Diversity, Persistence and Evolution in Marine Sediments

Research output: Book/anthology/dissertation/reportPh.D. thesisResearch

72 % of our planet is covered by saline water, which at its bottom gradually forms a layer of deposited material. This layer of marine sediments harbors active and diverse prokaryotic communities, of which we know little more than just the phylogenetical associ- ation with their often distant, cultured relatives. Because the only inputs are coming from the water column, organisms buried deeper in the sediment live of increasingly recalcitrant organic matter. As a consequence we observe a power-law drop in cell numbers with sed- iment age. When combined with the sulfate reduction rates we can calculate a drop in generation times from tens to thousands years in deepest explored sediments (2.5 km to date). Nevertheless we still find intact cells buried in such an unwelcoming environment. Although some attempts at correlating the geochemical and microbial profiles are being undertaken, most studies treat the whole community as equal, not knowing who and what are the contributions of hydrolyzers, fermenters and terminal oxidizers. In order to address these unknowns I have focused my work on three main aspects of the marine sediments: (i) systematic, analytical description of the microbial communities as they transition from actively growing surface populations to barely dividing subsurface ones; (ii) evolutionary consequences of the prolonged residence in such environments and (iii) inferring function of the dominant groups found in deep sediments.
When the current state of our knowledge on the marine sediments communities was reviewed, it became apparent that there are some global trends in these populations ob- served in deep and shallow, organic rich and poor sediments. We have observed the same, often uncultured, organisms with very similar relative abundance profiles in reviewed sites. In order to better understand this pattern we’ve reviewed the assembly processes that may lead to such situations, keeping in mind the limitations imposed by the environment.We’ve concluded, that due to low energy fluxes, and consequently low number of pos- sible cell divisions, selective survival of pre-adapted populations must be playing the main role in the formation of subseafloor communities.
In order to address the pre-adaptation hypothesis further, we have analyzed the com- munities in multiple stations in Aarhus Bay, and reported findings in line with what we have observed globally. However, having a large detailed study we were also able to trace not only the same phyla but also the same species from the surface down to the deepest sediment. We’ve described these species as ”persister organisms”, and continued the work on describing them further. By using sequencing and bioinformatics tools we were able to target these persisters by obtaining single cell partial genomes and map raw metagenome reads onto them to assess their diversity at di↵erent depths. Using this information we found low mutation rates suggesting, in case of the deepest samples, that only a part of the observed community remains active. No evidence of, with depth, increasingly purifying or more relaxed selection was found, supporting our hypothesis of pre-adaptation of persister organisms to the conditions in the deep biosphere.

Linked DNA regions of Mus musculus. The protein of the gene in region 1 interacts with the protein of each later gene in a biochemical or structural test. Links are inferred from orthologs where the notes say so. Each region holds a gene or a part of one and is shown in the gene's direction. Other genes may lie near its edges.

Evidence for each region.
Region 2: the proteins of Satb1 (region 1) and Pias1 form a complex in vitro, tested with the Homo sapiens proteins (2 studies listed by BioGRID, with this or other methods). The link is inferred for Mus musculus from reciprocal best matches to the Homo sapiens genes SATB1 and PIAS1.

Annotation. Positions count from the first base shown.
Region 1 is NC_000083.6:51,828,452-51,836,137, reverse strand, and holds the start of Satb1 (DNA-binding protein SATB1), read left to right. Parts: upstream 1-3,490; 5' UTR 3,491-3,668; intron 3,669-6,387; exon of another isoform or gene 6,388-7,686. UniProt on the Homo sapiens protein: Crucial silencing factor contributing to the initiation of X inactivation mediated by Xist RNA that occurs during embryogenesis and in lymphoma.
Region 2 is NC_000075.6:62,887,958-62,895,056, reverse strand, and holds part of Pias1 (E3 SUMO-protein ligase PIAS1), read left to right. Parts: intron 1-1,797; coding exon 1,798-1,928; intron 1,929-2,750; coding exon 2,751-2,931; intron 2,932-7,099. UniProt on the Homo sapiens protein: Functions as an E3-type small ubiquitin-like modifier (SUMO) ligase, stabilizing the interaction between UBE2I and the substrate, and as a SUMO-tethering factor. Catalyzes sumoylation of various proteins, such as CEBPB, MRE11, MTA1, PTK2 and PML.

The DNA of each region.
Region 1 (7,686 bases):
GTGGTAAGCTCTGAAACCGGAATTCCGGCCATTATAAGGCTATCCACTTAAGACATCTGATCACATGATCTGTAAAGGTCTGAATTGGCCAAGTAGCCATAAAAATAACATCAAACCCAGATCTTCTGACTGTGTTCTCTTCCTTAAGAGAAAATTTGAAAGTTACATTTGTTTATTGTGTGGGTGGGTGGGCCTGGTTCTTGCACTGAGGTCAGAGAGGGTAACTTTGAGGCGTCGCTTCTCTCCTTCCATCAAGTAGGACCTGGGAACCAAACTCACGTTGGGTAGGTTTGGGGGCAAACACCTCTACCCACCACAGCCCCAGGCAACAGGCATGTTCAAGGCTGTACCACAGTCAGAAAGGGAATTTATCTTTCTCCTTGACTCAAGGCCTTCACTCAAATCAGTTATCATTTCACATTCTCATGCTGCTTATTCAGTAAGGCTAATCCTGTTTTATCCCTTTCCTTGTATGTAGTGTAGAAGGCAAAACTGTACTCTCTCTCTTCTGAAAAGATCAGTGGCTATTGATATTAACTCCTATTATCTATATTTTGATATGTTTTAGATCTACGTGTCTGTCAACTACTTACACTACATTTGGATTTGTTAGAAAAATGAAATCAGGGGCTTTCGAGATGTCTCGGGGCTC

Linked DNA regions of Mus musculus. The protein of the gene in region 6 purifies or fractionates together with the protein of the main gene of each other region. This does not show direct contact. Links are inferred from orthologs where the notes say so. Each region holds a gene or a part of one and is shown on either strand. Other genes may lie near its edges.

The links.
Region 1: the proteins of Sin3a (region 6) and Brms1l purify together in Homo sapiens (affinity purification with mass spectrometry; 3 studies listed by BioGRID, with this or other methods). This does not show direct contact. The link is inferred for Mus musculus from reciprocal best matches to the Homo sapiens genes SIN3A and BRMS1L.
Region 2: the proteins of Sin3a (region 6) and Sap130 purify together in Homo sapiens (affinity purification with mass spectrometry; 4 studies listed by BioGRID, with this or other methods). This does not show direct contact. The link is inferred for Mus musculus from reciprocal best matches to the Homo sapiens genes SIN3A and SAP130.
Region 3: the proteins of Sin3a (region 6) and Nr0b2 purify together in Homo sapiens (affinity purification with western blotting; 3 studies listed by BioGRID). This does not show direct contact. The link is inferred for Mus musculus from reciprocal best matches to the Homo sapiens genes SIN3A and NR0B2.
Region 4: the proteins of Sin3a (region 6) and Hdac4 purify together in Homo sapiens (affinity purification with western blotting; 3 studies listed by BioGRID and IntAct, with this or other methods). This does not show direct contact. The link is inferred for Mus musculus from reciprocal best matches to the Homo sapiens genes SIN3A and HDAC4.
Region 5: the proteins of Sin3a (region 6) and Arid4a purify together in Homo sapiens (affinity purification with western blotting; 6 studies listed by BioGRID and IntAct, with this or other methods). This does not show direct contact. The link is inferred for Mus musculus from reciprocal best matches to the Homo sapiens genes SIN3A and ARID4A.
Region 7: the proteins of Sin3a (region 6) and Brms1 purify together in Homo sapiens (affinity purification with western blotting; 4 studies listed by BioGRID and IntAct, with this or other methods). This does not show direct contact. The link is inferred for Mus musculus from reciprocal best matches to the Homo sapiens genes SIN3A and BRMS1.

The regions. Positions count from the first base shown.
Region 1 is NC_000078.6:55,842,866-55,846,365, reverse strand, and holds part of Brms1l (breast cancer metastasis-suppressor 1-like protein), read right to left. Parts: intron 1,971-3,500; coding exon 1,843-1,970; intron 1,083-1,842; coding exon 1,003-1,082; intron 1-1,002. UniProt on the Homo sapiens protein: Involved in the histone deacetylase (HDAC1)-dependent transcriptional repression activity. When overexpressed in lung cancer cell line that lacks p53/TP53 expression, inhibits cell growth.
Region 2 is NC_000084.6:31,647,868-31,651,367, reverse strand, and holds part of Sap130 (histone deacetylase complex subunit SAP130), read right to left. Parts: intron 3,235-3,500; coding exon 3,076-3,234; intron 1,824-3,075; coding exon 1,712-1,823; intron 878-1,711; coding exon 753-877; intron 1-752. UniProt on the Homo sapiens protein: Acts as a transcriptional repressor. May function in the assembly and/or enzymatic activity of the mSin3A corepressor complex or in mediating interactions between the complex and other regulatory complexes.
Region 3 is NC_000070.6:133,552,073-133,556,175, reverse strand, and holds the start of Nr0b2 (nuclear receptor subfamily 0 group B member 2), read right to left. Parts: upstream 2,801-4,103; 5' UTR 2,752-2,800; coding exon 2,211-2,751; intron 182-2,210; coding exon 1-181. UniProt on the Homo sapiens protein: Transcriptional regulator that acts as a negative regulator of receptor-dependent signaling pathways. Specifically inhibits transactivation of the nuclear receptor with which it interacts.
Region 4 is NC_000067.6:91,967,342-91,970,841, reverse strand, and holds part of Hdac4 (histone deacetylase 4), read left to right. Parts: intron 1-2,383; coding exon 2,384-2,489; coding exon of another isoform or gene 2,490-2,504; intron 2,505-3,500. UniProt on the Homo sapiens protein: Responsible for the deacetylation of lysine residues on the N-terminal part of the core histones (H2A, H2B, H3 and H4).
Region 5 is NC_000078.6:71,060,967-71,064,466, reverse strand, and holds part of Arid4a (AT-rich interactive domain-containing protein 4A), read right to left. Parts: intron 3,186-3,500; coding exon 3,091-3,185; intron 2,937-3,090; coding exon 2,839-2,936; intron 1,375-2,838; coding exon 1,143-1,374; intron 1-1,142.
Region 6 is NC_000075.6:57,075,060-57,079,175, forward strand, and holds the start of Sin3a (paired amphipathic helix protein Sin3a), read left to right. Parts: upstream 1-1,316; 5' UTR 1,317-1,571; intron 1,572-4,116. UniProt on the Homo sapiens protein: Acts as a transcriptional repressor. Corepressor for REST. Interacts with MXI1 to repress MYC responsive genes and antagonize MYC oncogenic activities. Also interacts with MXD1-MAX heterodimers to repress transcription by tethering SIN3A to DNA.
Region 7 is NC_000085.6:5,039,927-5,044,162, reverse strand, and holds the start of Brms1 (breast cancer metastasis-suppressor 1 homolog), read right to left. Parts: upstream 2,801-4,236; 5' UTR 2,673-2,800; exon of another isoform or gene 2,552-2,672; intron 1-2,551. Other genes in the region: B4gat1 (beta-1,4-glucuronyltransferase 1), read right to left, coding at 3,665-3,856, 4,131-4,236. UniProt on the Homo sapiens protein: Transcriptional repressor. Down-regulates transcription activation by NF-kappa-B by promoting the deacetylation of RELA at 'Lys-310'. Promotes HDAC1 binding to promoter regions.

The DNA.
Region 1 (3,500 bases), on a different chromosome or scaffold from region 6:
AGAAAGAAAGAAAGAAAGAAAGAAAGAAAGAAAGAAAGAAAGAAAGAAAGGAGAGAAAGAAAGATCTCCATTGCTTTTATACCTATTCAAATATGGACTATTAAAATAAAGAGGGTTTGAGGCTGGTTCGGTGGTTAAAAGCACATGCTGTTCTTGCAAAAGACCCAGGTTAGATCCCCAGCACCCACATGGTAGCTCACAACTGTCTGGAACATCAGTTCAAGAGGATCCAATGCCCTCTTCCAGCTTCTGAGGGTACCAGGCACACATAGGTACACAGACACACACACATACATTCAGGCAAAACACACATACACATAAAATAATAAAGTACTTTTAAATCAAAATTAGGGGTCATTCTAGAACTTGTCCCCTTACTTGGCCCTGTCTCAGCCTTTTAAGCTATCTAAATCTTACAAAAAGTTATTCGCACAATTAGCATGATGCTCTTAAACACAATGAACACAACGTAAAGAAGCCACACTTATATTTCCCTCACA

The last question that remained unanswered was what are these pre-adaptations that some prokaryota have, that enable them to remain active in the deep biosphere. We’ve ad- dressed that by joining the large volume of information carried by the metagenome with the taxonomical a liations of long fragments and single genomes. The majority of persisters are most likely fermentative organisms, independent of the electron acceptor profiles and geared to degrading complex organic matter by the use of extracellular enzymes. More- over some new functions, unassociated normally with these organisms were found, namely a large diversity of sulfate/sulfite reducers among members of Chloroflexi.
No evidence for selection of repair and recombination functions in the deeper sediment was found, and high number of motility and chemotaxis was detected through the sediment column.
This work casts new light on marine sediment communities, describes their vertical structure and assembly in detail, and pinpoints the properties and identities of the key players. Simultaneously new paths for discussion are opened, about the fraction of active cells, viral impact or the ways of obtaining energy in the deep biosphere.
Original languageEnglish
Number of pages180
StatePublished - 31 Jan 2016

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